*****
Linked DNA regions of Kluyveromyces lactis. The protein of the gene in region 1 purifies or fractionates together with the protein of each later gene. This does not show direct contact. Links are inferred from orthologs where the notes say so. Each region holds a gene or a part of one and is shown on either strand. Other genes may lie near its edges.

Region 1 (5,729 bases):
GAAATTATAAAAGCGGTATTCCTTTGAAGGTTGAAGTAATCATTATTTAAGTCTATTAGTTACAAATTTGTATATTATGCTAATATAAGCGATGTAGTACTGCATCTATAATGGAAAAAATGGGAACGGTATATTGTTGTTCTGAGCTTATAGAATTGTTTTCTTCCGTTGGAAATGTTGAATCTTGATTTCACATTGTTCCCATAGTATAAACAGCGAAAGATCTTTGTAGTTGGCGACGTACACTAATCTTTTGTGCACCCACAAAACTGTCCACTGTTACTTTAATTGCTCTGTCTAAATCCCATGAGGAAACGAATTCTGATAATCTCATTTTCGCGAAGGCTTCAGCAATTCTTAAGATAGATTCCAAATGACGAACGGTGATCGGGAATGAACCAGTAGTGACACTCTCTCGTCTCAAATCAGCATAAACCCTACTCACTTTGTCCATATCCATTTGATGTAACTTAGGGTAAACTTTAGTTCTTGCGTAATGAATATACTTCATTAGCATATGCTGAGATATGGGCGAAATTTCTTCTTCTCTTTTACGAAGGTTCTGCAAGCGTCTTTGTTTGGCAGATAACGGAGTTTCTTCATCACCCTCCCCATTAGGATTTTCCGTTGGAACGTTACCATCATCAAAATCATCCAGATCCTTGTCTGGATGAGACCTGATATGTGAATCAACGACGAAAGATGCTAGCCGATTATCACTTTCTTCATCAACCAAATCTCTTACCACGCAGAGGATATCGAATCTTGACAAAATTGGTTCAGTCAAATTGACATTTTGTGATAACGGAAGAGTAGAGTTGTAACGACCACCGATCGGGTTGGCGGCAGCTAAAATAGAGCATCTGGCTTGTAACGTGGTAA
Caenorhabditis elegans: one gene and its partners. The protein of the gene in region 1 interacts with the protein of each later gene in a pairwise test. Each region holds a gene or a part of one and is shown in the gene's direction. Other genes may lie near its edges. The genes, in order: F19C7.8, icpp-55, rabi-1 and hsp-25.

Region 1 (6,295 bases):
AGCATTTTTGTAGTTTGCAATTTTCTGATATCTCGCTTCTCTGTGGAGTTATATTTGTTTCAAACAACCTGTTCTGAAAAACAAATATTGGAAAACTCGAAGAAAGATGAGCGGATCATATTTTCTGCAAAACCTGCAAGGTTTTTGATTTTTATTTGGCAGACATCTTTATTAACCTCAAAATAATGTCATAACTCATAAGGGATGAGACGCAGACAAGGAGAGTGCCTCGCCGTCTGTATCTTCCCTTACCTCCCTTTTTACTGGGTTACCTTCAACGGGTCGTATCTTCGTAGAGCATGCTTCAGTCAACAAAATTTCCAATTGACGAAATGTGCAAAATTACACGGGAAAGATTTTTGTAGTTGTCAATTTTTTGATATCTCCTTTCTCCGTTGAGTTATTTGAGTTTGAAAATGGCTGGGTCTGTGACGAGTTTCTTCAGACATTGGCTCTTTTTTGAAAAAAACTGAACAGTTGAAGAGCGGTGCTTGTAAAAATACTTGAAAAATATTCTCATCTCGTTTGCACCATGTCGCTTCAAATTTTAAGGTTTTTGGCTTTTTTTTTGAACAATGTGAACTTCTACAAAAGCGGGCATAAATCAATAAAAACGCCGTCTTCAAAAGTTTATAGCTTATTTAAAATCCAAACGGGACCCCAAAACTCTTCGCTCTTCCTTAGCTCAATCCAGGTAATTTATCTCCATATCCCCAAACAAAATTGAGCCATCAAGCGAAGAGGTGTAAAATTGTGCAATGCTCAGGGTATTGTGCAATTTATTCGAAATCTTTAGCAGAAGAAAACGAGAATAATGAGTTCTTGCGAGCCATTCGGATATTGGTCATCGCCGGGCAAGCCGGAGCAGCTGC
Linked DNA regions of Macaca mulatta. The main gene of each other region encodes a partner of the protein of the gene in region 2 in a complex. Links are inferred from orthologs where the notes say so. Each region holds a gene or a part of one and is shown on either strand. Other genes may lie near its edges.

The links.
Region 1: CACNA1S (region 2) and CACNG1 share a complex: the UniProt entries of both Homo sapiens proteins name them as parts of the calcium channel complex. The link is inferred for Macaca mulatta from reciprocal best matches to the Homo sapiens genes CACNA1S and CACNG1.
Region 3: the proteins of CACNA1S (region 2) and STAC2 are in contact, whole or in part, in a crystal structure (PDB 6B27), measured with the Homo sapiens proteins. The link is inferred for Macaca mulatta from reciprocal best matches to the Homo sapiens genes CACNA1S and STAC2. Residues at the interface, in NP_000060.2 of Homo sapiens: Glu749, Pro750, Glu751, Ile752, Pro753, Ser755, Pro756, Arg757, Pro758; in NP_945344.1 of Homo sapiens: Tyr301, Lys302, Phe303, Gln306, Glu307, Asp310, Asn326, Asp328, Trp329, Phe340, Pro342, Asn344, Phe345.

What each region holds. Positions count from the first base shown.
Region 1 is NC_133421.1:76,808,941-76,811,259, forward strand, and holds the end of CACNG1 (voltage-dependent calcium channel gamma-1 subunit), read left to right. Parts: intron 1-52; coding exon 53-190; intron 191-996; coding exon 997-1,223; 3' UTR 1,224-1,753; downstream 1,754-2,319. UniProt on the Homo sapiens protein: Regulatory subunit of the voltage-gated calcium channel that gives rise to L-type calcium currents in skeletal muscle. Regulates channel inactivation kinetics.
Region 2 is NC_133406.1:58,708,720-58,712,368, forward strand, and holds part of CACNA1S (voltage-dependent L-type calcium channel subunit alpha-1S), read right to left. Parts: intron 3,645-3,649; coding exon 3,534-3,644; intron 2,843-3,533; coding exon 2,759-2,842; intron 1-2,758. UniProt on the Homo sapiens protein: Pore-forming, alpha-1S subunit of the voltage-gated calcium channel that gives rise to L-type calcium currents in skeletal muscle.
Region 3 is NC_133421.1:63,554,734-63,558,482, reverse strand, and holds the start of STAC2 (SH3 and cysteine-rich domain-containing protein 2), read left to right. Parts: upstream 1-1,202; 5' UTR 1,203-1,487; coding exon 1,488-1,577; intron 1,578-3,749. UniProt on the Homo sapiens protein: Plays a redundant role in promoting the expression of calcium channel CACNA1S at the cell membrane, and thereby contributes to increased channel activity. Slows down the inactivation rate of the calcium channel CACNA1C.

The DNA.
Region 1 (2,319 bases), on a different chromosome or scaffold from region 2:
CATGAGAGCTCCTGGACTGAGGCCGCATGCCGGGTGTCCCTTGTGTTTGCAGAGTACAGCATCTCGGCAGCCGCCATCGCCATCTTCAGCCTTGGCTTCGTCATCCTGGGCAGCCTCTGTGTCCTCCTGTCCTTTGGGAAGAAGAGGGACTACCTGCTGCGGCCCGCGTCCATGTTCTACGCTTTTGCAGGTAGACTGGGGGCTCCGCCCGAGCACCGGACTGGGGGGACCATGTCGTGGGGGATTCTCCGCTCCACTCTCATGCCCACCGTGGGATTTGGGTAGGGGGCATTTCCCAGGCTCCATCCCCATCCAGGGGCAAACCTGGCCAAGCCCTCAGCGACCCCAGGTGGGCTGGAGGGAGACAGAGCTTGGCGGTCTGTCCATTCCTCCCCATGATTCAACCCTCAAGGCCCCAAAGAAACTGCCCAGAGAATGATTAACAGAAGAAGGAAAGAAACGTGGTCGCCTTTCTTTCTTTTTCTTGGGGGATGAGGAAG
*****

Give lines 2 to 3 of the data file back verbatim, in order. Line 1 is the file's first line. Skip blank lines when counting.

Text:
Region 1 (5,729 bases):
GAAATTATAAAAGCGGTATTCCTTTGAAGGTTGAAGTAATCATTATTTAAGTCTATTAGTTACAAATTTGTATATTATGCTAATATAAGCGATGTAGTACTGCATCTATAATGGAAAAAATGGGAACGGTATATTGTTGTTCTGAGCTTATAGAATTGTTTTCTTCCGTTGGAAATGTTGAATCTTGATTTCACATTGTTCCCATAGTATAAACAGCGAAAGATCTTTGTAGTTGGCGACGTACACTAATCTTTTGTGCACCCACAAAACTGTCCACTGTTACTTTAATTGCTCTGTCTAAATCCCATGAGGAAACGAATTCTGATAATCTCATTTTCGCGAAGGCTTCAGCAATTCTTAAGATAGATTCCAAATGACGAACGGTGATCGGGAATGAACCAGTAGTGACACTCTCTCGTCTCAAATCAGCATAAACCCTACTCACTTTGTCCATATCCATTTGATGTAACTTAGGGTAAACTTTAGTTCTTGCGTAATGAATATACTTCATTAGCATATGCTGAGATATGGGCGAAATTTCTTCTTCTCTTTTACGAAGGTTCTGCAAGCGTCTTTGTTTGGCAGATAACGGAGTTTCTTCATCACCCTCCCCATTAGGATTTTCCGTTGGAACGTTACCATCATCAAAATCATCCAGATCCTTGTCTGGATGAGACCTGATATGTGAATCAACGACGAAAGATGCTAGCCGATTATCACTTTCTTCATCAACCAAATCTCTTACCACGCAGAGGATATCGAATCTTGACAAAATTGGTTCAGTCAAATTGACATTTTGTGATAACGGAAGAGTAGAGTTGTAACGACCACCGATCGGGTTGGCGGCAGCTAAAATAGAGCATCTGGCTTGTAACGTGGTAA